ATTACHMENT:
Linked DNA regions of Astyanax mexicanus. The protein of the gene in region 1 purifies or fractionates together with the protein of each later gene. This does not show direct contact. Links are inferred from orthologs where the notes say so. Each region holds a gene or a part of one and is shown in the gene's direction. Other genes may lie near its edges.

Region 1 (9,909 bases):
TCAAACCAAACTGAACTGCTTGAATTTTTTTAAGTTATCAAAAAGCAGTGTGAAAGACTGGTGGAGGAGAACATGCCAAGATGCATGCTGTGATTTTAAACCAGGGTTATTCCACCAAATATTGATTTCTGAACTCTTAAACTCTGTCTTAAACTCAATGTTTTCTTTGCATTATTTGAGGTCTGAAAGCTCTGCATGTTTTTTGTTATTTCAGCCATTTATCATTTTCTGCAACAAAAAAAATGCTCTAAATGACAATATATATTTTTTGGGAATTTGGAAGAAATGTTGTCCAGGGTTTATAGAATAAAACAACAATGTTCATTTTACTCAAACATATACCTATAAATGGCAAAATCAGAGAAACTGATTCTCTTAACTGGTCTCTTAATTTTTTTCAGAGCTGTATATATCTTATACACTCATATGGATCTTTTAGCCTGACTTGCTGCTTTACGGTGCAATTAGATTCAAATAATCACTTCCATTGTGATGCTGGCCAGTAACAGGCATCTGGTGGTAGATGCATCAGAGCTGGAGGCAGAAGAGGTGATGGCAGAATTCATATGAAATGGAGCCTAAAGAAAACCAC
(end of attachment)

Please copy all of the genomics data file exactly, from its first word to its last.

Linked DNA regions of Astyanax mexicanus. The protein of the gene in region 1 purifies or fractionates together with the protein of each later gene. This does not show direct contact. Links are inferred from orthologs where the notes say so. Each region holds a gene or a part of one and is shown in the gene's direction. Other genes may lie near its edges.

Region 1 (9,909 bases):
TCAAACCAAACTGAACTGCTTGAATTTTTTTAAGTTATCAAAAAGCAGTGTGAAAGACTGGTGGAGGAGAACATGCCAAGATGCATGCTGTGATTTTAAACCAGGGTTATTCCACCAAATATTGATTTCTGAACTCTTAAACTCTGTCTTAAACTCAATGTTTTCTTTGCATTATTTGAGGTCTGAAAGCTCTGCATGTTTTTTGTTATTTCAGCCATTTATCATTTTCTGCAACAAAAAAAATGCTCTAAATGACAATATATATTTTTTGGGAATTTGGAAGAAATGTTGTCCAGGGTTTATAGAATAAAACAACAATGTTCATTTTACTCAAACATATACCTATAAATGGCAAAATCAGAGAAACTGATTCTCTTAACTGGTCTCTTAATTTTTTTCAGAGCTGTATATATCTTATACACTCATATGGATCTTTTAGCCTGACTTGCTGCTTTACGGTGCAATTAGATTCAAATAATCACTTCCATTGTGATGCTGGCCAGTAACAGGCATCTGGTGGTAGATGCATCAGAGCTGGAGGCAGAAGAGGTGATGGCAGAATTCATATGAAATGGAGCCTAAAGAAAACCAC